First Black US Marshal Honored with Oklahoma Senate Painting
OKLAHOMA CITY (AP) — A former slave who ran away to Indian Territory in what is now Oklahoma and later became the first black U.S. deputy marshal is being honored by the Oklahoma Senate with a painting in his honor that will hang at the Capitol.
The oil painting unveiled on Tuesday depicts Old West hero Bass Reeves on horseback chasing an outlaw through the Arkansas River in modern-day Tulsa, with Turkey Mountain in the background.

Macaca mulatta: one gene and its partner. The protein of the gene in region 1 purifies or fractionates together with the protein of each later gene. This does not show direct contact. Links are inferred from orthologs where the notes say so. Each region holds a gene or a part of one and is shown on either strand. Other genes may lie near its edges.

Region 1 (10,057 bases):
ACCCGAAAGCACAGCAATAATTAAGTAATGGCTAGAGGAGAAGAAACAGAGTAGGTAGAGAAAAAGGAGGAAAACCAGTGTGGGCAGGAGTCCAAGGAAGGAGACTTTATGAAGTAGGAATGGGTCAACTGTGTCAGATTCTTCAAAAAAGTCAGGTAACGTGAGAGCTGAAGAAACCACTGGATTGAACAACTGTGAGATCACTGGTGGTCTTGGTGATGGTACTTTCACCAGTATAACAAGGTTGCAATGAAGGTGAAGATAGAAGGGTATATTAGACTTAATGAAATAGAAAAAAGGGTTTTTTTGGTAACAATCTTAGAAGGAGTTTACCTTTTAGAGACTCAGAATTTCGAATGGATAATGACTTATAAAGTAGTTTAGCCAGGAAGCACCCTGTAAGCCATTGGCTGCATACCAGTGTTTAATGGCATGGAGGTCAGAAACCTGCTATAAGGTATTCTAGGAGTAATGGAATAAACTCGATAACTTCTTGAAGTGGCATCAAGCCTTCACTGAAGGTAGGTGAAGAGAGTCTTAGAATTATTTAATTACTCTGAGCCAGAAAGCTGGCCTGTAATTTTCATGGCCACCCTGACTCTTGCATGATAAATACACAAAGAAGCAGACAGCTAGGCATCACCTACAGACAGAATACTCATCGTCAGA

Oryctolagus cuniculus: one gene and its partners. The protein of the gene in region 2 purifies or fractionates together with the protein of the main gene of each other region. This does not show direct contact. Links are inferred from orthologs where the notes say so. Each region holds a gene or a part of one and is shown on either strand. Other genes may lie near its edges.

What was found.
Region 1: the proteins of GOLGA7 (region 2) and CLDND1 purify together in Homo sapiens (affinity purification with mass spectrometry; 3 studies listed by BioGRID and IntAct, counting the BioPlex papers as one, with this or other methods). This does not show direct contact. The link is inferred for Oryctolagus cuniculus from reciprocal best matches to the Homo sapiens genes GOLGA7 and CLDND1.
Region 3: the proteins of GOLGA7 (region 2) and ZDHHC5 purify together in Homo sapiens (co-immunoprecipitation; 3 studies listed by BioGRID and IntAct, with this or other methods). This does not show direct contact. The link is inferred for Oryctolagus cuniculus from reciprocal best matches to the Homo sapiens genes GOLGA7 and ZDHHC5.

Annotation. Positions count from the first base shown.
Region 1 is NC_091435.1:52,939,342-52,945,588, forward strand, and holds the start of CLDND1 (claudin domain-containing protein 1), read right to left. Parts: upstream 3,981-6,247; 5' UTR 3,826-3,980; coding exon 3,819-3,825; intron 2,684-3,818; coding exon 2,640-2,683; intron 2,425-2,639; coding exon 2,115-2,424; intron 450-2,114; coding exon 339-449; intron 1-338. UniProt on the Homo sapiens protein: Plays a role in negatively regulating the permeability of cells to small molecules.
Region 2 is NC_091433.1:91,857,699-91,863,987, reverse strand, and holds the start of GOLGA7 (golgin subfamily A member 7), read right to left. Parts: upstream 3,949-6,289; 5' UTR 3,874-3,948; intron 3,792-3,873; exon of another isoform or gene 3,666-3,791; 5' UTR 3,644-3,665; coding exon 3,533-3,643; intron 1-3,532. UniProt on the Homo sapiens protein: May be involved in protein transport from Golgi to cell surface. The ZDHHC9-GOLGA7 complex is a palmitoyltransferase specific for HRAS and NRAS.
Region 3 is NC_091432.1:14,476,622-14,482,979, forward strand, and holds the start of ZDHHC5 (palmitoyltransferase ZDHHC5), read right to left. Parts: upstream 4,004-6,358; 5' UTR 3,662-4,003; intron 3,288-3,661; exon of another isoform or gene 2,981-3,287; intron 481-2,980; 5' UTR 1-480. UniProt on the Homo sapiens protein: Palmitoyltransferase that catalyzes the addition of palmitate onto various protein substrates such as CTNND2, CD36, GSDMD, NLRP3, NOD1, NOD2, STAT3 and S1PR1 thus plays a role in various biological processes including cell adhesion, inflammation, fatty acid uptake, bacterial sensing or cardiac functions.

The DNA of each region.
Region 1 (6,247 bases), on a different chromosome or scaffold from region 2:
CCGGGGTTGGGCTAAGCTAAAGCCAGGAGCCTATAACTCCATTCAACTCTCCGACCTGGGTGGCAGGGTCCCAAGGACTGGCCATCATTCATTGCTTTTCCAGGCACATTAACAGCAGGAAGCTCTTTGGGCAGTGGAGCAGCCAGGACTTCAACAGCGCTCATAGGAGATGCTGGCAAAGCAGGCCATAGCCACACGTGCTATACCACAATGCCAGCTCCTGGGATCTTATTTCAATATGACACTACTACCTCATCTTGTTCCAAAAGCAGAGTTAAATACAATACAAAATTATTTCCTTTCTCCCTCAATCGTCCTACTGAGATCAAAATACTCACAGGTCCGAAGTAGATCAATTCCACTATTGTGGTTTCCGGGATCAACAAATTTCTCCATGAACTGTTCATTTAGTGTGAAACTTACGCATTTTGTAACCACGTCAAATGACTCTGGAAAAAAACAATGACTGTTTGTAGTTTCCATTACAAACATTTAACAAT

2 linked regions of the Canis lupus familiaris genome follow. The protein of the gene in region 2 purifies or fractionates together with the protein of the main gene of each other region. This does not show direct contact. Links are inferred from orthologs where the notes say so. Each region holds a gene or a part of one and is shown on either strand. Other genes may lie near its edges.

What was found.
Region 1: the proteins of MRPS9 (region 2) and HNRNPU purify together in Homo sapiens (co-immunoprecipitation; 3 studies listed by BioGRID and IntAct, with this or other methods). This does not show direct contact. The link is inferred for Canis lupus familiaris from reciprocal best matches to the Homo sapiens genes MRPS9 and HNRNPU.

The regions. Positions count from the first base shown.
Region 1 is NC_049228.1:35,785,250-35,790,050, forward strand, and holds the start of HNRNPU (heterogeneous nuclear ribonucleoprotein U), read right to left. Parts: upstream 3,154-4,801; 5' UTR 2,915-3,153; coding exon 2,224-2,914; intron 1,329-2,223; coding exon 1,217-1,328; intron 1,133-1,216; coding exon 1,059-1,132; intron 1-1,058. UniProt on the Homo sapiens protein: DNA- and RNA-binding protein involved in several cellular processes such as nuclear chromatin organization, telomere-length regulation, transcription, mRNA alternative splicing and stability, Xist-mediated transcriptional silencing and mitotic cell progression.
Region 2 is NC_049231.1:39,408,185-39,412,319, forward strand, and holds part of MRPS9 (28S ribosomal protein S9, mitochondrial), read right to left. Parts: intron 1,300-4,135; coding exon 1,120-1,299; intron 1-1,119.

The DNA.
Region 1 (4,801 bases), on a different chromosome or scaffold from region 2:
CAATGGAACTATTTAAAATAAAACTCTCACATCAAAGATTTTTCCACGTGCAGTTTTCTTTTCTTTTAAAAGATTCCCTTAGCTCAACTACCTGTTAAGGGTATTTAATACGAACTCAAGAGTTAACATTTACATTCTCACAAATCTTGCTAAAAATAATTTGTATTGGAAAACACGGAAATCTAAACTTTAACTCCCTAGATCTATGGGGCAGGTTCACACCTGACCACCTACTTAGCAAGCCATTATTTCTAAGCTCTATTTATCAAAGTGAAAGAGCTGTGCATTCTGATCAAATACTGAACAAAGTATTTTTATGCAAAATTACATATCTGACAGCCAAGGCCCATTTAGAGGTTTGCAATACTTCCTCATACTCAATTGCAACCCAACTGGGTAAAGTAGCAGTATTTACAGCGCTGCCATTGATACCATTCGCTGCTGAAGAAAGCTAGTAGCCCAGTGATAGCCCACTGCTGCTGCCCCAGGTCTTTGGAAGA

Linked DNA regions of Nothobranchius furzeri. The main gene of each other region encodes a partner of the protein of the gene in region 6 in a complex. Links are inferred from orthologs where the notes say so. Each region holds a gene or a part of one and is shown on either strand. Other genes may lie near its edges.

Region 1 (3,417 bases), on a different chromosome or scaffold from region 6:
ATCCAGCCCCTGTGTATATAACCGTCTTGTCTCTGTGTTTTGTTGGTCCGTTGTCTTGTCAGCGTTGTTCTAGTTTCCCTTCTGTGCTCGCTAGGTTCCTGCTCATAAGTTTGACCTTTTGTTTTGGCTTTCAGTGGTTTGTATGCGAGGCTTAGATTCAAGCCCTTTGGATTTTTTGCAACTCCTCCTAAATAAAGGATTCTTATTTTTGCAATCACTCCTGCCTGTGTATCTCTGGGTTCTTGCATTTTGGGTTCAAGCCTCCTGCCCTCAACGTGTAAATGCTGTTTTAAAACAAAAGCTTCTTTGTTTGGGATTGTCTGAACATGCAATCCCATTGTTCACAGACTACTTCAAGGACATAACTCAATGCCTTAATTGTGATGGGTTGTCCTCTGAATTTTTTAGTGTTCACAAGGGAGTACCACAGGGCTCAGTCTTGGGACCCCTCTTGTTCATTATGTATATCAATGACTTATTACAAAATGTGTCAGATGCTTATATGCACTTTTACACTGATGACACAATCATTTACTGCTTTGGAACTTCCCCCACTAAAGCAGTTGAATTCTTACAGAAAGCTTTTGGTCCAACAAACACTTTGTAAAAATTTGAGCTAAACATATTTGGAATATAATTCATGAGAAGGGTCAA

Reeves was a servant for a colonel in the Confederate Army who fled into Indian Territory and befriended Native Americans from several tribes before settling on a farm near Van Buren, Arkansas.
He later was appointed a U.S. deputy marshal because of his knowledge of the area and his ability to speak multiple Indian languages.